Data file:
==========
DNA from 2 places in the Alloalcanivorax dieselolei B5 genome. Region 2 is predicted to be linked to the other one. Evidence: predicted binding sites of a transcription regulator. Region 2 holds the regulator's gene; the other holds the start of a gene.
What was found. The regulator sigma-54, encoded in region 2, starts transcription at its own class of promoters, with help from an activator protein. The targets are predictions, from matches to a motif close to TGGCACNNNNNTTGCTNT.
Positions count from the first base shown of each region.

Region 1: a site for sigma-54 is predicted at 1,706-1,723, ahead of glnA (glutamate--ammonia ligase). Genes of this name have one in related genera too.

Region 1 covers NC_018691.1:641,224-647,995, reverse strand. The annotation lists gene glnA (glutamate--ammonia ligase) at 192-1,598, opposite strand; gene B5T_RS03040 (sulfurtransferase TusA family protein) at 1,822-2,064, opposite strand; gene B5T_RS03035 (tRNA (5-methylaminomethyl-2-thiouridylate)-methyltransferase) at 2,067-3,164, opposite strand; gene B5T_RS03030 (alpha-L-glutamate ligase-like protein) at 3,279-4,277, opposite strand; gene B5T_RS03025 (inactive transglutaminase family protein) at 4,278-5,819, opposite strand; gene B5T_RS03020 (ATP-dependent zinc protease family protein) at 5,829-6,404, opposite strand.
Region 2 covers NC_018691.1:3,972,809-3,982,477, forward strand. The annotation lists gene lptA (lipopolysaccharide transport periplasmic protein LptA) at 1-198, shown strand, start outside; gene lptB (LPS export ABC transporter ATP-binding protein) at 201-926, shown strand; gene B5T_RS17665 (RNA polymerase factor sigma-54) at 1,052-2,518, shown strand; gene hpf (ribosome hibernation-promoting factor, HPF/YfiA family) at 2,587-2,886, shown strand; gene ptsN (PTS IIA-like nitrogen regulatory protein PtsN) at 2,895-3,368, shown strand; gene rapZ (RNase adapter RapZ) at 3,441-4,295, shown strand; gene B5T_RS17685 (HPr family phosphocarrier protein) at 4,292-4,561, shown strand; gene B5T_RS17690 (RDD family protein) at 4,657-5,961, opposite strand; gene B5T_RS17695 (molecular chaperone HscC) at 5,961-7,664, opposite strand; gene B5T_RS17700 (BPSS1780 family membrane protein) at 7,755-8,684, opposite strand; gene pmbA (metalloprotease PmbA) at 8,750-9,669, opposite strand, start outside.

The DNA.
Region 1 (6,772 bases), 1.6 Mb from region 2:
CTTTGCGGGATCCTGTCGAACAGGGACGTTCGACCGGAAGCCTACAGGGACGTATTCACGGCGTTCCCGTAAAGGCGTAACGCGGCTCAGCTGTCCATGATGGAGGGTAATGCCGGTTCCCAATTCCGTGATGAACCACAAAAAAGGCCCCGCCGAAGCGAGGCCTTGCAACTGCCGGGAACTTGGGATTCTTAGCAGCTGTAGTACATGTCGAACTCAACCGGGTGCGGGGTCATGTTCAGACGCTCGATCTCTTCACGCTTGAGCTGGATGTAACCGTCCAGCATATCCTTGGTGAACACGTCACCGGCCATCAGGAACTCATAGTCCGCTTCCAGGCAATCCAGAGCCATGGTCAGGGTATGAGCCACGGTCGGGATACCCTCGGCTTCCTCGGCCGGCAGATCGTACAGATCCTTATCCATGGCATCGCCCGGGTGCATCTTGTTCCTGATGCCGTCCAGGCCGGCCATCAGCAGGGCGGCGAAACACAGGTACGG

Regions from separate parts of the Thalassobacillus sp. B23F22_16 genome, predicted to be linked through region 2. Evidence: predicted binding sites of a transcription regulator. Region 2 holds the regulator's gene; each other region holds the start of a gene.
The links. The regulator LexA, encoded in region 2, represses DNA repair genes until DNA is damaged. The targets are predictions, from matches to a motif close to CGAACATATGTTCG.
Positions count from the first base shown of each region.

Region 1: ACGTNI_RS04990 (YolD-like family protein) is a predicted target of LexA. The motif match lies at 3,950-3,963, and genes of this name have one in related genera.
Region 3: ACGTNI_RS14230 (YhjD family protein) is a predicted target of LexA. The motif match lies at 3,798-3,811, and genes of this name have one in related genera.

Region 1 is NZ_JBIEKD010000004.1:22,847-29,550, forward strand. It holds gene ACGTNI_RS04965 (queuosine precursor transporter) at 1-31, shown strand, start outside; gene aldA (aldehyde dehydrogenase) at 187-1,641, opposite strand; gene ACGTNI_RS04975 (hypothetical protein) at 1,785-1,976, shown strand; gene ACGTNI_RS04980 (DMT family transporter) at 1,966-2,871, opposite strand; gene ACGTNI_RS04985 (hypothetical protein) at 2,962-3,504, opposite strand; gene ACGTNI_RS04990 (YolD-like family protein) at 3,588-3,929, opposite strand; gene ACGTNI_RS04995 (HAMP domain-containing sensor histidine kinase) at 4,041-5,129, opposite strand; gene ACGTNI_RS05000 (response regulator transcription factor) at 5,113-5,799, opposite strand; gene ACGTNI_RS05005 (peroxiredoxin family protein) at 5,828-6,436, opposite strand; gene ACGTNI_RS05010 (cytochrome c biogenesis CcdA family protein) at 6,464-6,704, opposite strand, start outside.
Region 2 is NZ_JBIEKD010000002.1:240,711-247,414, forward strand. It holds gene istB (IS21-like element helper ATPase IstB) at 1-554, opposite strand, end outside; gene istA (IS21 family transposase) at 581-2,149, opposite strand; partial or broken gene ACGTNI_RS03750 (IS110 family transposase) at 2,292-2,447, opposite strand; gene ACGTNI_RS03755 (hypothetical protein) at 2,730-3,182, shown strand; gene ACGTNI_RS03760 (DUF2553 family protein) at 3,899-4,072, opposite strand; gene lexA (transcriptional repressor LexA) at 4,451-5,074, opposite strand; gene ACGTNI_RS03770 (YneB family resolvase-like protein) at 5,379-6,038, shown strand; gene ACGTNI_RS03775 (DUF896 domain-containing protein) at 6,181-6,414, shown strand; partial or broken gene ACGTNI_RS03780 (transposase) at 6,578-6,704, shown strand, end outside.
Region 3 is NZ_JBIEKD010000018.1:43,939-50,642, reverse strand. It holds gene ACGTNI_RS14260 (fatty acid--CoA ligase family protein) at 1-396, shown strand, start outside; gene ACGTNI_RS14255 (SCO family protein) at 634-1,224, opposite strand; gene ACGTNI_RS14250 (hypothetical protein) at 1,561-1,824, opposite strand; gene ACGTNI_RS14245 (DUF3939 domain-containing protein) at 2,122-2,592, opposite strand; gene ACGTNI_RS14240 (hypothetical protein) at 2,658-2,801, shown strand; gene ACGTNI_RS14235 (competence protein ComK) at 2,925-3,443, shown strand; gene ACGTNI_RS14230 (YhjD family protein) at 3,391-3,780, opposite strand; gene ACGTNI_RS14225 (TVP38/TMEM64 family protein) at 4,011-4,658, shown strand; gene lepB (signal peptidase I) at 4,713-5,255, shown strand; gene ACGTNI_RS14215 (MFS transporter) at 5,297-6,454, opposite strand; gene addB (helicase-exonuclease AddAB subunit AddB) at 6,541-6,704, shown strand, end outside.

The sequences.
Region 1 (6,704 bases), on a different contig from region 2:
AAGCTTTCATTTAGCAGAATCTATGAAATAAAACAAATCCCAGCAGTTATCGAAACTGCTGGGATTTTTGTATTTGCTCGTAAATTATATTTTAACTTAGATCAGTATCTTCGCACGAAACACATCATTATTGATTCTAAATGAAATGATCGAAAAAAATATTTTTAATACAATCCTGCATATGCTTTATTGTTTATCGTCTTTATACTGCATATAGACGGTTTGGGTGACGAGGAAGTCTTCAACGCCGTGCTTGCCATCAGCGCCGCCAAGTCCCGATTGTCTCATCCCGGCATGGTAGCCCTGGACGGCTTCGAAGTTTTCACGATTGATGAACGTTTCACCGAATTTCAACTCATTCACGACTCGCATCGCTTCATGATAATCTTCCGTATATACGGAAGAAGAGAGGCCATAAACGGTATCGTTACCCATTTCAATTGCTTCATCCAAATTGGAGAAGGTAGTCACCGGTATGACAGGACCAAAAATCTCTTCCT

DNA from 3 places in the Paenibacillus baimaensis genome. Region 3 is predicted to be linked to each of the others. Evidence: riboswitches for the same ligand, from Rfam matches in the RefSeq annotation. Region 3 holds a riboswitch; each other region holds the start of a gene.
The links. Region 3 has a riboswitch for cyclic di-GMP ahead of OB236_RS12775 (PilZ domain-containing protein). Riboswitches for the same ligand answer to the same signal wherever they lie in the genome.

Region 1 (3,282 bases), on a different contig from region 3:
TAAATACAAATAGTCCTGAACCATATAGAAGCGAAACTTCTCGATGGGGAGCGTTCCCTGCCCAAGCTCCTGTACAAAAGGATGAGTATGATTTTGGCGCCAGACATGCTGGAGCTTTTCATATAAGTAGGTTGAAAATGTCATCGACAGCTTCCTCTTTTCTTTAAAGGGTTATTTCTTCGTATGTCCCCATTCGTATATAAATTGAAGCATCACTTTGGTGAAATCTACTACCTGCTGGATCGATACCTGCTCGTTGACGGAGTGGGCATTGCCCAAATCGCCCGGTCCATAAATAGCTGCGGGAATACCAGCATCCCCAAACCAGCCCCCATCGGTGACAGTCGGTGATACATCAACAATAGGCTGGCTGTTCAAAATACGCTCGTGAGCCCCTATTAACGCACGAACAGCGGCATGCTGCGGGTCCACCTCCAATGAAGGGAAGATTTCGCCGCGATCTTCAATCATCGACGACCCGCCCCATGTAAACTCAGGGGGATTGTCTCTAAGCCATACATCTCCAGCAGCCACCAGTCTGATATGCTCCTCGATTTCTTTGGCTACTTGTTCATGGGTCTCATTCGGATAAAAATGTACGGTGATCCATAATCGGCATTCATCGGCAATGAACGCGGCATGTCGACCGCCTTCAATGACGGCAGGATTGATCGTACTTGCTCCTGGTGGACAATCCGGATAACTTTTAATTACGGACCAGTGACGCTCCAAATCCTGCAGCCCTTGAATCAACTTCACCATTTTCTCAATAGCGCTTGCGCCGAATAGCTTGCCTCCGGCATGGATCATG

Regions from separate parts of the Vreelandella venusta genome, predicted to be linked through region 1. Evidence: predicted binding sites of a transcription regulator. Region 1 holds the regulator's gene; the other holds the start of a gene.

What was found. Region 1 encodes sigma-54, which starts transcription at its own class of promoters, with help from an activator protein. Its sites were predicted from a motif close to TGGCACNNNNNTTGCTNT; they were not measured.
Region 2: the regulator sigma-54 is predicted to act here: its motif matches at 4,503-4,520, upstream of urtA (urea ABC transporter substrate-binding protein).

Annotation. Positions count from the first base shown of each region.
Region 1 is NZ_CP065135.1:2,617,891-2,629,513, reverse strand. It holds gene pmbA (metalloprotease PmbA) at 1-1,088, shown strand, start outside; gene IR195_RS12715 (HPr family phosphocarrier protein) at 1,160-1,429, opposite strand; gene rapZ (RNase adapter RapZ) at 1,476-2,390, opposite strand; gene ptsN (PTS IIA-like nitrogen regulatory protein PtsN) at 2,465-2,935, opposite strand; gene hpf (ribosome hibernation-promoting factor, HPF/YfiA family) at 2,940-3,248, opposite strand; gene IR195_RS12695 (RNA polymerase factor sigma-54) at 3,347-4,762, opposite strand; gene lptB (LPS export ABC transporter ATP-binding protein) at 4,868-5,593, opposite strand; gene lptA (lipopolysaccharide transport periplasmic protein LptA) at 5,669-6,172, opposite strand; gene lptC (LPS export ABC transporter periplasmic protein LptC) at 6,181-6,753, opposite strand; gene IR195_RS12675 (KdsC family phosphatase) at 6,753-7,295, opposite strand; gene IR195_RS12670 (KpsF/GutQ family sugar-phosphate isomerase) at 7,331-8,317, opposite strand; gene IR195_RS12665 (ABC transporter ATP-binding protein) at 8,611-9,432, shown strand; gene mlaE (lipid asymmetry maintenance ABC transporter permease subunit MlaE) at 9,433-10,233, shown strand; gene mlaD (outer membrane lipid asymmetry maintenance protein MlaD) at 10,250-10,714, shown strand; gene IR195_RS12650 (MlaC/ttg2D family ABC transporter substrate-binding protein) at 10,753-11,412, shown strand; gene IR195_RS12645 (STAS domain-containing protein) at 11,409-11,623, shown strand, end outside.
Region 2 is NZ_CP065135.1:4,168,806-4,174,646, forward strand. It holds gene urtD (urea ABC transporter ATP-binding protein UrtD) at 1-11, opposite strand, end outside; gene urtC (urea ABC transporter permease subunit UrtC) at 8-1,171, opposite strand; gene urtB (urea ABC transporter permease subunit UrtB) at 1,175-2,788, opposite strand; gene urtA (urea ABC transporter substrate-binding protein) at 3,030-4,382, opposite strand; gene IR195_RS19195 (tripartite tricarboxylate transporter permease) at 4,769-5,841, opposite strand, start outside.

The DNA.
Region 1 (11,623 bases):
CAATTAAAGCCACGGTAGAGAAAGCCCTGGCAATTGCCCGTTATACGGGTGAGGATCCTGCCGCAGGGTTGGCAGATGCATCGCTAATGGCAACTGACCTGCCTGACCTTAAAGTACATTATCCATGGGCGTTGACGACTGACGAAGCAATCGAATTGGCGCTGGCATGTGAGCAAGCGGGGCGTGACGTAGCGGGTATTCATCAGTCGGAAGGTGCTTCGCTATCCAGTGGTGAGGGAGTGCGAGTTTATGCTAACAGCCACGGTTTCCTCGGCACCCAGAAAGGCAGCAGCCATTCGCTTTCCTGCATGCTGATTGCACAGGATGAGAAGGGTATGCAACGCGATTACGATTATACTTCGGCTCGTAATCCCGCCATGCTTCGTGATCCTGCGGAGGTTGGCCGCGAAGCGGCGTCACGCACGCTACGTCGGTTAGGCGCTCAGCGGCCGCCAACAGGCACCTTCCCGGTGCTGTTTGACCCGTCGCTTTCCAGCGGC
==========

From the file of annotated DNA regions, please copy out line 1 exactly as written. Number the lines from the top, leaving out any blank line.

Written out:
DNA from 2 places in the Alloalcanivorax dieselolei B5 genome. Region 2 is predicted to be linked to the other one. Evidence: predicted binding sites of a transcription regulator. Region 2 holds the regulator's gene; the other holds the start of a gene.